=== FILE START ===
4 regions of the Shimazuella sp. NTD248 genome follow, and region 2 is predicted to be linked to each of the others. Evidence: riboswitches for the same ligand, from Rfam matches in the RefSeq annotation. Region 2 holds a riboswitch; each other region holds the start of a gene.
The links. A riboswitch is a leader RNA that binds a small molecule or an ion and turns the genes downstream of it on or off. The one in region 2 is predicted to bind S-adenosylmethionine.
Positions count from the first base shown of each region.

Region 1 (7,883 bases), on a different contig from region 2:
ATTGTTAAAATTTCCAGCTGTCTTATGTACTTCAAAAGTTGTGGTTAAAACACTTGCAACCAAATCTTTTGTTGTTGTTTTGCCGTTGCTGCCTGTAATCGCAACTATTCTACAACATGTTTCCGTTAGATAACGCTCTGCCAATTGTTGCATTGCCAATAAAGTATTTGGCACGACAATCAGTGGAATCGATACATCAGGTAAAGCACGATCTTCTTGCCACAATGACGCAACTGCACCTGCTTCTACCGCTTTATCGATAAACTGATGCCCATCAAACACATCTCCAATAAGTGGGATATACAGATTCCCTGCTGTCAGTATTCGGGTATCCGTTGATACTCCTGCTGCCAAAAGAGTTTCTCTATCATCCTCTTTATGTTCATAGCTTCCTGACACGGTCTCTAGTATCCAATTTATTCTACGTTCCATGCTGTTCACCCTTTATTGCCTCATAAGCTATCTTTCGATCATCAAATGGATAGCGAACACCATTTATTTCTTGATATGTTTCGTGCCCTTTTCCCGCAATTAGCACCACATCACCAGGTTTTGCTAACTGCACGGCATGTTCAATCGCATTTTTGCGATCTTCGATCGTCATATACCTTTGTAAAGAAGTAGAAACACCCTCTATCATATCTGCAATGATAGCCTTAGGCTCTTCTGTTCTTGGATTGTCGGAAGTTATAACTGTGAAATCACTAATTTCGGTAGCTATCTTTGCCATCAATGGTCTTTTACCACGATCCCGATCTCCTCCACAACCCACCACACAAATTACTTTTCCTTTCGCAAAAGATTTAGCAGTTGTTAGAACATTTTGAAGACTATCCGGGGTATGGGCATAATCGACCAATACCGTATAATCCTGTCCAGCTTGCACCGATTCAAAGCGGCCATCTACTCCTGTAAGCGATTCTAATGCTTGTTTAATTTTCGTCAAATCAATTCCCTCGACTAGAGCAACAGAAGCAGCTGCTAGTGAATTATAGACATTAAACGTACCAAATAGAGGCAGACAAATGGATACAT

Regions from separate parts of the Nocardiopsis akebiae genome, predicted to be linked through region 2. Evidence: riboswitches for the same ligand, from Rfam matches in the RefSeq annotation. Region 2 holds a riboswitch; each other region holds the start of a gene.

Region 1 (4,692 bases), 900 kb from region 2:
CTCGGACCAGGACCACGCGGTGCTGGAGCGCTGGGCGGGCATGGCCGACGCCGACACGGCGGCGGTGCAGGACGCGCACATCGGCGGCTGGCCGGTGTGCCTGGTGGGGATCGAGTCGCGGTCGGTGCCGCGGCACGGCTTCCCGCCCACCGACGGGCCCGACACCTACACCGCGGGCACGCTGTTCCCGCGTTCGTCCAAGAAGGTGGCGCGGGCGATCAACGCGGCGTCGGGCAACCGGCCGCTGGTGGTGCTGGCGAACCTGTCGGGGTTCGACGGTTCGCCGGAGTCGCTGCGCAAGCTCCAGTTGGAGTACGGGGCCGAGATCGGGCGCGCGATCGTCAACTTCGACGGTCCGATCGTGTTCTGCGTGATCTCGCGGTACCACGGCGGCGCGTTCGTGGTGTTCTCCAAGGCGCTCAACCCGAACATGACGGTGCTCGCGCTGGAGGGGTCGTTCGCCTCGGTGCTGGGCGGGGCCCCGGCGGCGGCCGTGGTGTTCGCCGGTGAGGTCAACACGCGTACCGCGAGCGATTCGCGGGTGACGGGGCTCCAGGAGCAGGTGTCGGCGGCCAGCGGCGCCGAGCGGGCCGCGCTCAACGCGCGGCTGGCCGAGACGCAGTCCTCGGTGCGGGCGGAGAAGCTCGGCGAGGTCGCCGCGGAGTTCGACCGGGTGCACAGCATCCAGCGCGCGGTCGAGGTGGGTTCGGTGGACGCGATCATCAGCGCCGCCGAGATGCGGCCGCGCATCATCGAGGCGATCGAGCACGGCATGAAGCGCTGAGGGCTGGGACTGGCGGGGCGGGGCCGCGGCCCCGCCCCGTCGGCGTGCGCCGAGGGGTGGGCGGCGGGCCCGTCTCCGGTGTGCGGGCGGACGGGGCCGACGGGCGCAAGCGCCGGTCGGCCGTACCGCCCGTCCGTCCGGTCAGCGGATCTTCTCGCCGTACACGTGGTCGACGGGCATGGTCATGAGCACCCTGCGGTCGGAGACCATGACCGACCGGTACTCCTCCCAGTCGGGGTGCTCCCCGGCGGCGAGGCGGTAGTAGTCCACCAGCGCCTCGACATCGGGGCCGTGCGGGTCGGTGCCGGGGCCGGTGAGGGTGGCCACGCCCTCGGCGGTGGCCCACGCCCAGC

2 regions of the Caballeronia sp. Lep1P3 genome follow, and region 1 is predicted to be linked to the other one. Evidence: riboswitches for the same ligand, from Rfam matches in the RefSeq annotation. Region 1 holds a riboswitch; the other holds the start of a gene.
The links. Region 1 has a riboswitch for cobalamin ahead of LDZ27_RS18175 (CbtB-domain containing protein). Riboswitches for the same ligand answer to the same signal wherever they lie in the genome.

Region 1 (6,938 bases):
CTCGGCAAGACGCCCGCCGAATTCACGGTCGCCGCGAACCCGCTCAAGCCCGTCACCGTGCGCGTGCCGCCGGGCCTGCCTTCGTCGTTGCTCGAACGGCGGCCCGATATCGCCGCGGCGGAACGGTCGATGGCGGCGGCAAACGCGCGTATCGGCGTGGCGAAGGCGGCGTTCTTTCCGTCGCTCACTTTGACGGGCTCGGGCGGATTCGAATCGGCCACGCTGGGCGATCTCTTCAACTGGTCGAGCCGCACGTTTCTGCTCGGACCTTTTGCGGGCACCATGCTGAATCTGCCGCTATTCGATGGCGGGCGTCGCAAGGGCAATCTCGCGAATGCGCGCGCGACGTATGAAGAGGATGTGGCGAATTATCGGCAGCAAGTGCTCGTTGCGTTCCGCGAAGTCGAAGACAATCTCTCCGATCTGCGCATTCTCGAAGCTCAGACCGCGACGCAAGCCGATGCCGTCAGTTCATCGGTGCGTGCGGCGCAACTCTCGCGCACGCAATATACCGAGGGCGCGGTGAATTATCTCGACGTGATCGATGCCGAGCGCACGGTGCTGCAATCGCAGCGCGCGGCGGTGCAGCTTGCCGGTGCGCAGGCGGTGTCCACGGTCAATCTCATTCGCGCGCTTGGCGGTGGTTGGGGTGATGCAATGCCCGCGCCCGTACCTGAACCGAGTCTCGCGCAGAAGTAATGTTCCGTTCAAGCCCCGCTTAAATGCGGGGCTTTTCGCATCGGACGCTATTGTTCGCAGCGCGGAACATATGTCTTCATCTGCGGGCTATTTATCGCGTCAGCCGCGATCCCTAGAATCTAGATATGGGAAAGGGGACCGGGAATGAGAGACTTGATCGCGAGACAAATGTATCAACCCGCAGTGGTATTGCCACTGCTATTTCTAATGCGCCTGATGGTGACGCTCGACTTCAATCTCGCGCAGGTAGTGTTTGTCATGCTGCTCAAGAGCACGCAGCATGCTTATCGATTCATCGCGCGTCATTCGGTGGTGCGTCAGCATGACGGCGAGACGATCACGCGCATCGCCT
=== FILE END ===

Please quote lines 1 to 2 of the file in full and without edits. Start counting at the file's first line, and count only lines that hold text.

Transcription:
4 regions of the Shimazuella sp. NTD248 genome follow, and region 2 is predicted to be linked to each of the others. Evidence: riboswitches for the same ligand, from Rfam matches in the RefSeq annotation. Region 2 holds a riboswitch; each other region holds the start of a gene.
The links. A riboswitch is a leader RNA that binds a small molecule or an ion and turns the genes downstream of it on or off. The one in region 2 is predicted to bind S-adenosylmethionine.